Honor Girl by Maggie Thrash


All-girl camp. First love. First heartbreak. At once romantic and devastating, brutally honest and full of humor, this graphic-novel memoir is a debut of the rarest sort.

Maggie Thrash has spent basically every summer of her fifteen-year-old life at the one-hundred-year-old Camp Bellflower for Girls, set deep in the heart of Appalachia. She’s from Atlanta, she’s never kissed a guy, she’s into Backstreet Boys in a really deep way, and her long summer days are full of a pleasant, peaceful nothing . . . until one confounding moment. A split-second of innocent physical contact pulls Maggie into a gut-twisting love for an older, wiser, and most surprising of all (at least to Maggie), female counselor named Erin. But Camp Bellflower is an impossible place for a girl to fall in love with another girl, and Maggie’s savant-like proficiency at the camp’s rifle range is the only thing keeping her heart from exploding. When it seems as if Erin maybe feels the same way about Maggie, it’s too much for both Maggie and Camp Bellflower to handle, let alone to understand.

Honor Girl by Maggie Thrash

Published: September 8th 2015 by Candlewick Press

Source: Library


I enjoyed Maggie’s wry humour and straightforward personality as I dove into her coming of age story that takes places in this strange camp. Her first crush on Erin is so sweet and the build up in the scenes between them is palpable but also realistic. There is a sense of longing that threads through the story. Though Erin is a bit of a distant character, which makes their relationship a strained one.

After Maggie comes out, I really liked how she had a supportive friend in Bethany. I loved the scenes when they teased each other. The inside jokes around the Backstreet Boys also made me laugh while the songs got stuck in my head. On the other hand, the later scenes with the camp overseer, other ‘friends’ and trusted adults – really highlights how dismissive homophobic attitudes can hurt people. I liked that Maggie always pursued what she wanted despite how vulnerable this close-minded community made her feel. The overall cast of characters is not very diverse but not surprising, given that this is a memory of an insular close-minded camp in the South.

The realistic ending to Maggie’s first love reminded me of Skim by Mariko Tamaki – another great contemporary YA graphic novel with a lesbian protagonist. The simple illustrations and the soft pastel tones of the graphics support the nostalgic and tension filled aspects of this coming of age story. Thanks again to Chiara for putting Honor Girl on my TBR.

6 thoughts on “Honor Girl by Maggie Thrash

  1. Thank you for sharing your thoughts in this review! Even though the cast isn’t diverse, it seems like a very interesting insight into a camp like that in the South. Also, you put Skim onto my radar! Thank you!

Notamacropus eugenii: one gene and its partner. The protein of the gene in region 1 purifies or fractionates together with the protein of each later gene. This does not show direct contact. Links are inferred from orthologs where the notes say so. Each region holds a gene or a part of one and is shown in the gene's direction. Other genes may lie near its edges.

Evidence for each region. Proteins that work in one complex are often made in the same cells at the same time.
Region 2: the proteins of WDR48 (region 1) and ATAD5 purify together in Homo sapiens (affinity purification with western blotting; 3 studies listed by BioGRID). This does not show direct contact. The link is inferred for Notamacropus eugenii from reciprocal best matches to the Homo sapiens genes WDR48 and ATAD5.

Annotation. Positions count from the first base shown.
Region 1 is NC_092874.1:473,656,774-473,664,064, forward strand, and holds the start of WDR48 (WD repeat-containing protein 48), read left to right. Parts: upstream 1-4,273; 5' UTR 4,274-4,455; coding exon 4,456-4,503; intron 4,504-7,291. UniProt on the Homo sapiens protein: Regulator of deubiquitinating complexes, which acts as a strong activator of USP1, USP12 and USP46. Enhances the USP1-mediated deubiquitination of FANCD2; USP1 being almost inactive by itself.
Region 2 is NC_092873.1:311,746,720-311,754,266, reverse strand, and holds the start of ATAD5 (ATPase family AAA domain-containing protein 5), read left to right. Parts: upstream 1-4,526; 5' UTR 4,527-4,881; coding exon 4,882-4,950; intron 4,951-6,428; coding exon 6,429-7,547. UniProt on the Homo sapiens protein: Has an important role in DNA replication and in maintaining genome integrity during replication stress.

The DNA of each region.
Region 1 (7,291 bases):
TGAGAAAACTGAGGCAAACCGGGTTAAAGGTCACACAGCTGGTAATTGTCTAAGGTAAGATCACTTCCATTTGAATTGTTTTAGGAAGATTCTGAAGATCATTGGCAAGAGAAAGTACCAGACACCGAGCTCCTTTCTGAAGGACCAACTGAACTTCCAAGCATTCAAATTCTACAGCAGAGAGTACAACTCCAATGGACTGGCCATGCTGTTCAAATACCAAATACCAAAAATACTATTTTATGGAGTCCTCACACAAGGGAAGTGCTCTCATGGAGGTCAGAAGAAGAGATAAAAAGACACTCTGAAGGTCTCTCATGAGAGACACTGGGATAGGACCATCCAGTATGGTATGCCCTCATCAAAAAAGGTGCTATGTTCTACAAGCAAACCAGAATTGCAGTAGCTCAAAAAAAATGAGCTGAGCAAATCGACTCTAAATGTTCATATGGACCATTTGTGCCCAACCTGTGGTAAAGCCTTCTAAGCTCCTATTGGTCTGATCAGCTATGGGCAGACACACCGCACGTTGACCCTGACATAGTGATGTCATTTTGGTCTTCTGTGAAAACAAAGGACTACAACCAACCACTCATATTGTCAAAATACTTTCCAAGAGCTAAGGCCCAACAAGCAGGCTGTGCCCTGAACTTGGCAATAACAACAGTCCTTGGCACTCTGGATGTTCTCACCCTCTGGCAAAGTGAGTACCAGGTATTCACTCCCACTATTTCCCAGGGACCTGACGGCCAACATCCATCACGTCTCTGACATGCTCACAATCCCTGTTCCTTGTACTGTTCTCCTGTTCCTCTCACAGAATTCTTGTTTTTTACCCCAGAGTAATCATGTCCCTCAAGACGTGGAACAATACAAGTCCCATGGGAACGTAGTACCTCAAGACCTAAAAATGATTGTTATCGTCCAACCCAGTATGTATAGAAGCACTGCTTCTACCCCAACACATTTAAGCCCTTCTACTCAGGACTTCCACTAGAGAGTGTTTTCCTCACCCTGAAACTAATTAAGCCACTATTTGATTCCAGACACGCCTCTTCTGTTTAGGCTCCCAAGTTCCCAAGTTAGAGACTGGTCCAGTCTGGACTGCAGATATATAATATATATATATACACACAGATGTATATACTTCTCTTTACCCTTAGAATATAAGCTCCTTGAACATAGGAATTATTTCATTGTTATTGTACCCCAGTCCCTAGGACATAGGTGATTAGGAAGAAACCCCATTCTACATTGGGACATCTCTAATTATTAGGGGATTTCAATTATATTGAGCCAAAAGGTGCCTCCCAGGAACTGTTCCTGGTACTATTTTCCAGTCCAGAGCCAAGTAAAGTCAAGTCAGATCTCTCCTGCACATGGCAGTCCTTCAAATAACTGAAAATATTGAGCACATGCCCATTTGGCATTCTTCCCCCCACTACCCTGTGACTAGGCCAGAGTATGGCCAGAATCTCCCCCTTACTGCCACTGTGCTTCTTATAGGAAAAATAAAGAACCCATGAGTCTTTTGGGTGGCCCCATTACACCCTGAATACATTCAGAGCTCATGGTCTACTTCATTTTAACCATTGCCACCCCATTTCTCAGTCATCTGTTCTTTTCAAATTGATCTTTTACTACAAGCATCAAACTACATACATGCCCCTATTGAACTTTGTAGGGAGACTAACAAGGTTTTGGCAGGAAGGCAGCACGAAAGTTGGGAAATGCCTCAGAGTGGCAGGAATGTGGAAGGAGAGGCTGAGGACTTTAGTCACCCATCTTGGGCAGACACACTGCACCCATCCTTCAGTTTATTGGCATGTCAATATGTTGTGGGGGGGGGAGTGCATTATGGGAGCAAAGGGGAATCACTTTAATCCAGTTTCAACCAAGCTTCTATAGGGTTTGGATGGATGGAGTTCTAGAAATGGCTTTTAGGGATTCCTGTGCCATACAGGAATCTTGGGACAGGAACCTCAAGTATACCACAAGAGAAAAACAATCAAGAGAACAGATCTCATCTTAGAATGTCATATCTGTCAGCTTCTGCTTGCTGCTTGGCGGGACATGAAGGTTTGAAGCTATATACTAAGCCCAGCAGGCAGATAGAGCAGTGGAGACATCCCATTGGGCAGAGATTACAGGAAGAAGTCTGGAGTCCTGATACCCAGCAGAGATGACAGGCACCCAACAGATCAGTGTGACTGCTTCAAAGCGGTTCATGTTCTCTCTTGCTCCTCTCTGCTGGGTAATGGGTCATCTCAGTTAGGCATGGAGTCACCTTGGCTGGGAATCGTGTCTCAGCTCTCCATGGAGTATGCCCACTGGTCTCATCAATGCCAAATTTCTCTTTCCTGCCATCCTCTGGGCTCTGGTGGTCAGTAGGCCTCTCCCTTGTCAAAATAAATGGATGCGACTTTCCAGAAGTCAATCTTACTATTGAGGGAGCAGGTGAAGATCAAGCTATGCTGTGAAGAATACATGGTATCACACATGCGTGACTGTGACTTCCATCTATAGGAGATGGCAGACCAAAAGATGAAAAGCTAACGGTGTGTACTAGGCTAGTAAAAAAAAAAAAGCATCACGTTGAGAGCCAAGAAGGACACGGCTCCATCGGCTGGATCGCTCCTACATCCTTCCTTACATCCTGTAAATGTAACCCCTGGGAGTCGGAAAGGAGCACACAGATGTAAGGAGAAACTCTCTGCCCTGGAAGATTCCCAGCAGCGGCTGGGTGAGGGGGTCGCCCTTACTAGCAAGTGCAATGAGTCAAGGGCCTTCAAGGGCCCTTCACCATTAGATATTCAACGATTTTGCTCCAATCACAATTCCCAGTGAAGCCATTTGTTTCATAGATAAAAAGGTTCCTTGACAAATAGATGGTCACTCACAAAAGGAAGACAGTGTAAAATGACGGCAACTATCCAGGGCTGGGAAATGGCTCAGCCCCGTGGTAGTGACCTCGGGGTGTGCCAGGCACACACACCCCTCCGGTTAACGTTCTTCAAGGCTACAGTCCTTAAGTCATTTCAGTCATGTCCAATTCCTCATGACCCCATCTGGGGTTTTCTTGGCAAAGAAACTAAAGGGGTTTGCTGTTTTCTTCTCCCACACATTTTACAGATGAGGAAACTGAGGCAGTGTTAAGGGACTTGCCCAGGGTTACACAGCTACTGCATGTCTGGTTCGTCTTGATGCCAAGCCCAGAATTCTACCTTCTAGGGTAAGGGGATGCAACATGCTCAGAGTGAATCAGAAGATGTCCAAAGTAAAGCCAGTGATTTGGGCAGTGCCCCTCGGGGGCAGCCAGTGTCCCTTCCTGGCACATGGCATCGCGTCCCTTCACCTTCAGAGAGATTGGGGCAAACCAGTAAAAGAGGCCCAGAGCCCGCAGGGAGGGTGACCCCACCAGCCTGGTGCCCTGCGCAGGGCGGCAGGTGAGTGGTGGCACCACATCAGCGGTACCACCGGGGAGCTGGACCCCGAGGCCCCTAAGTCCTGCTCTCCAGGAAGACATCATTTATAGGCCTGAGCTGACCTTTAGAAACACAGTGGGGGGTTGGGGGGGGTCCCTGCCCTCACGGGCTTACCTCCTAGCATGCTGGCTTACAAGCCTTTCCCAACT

2. I read this one mid-week (after seeing you and Chiara read it and have intriguing and varied throughts, I checked my library and they had it, so I could read it, too! Which I was kinda chuffed about *laughs*) and it was such an interesting and surprising, in a bunch of ways, graphic novel. I don’t feel like I really ever settled fully into liking it, or feeling like I ever got particularly close with Maggie or any of the other characters, but I did enjoy the experience of reading it and seeing the experience of Camp, new love and friendship.

    I was pretty horrified by the manipulation and the quiet homophobia because of how… not unexpected, but how subtly brutal it was. That was really an important element to be shown in the story, and because homophobia is so real it would be so wrong if books pretended it didn’t exist so it’s also important to show the truth of in that aspect, but this being a memoir makes it that bit harder to read. That extra truth of it harder to accept.

    I wasn’t really around in the right time for the Backstreet Boys, but I so enjoyed those scenes and the passion Maggie had for Kevin *laughs* It was so sweet and realistic and I loved that.

    Lovely review, Glaiza. I just checked goodreads and apparently I never added Skim to my tbr. *sigh* WELL NOW I HAVE.


    1. I’m so happy we prompted a reading chain reaction! I was a kid when the Backstreet Boys were out but the songs still managed to invade my memory. On the other side of things, it is hard to read these confronting aspects in memoirs but it is good to share them. Thank you for sharing your perspective. I’m happy that Skim is going on people’s official lists!


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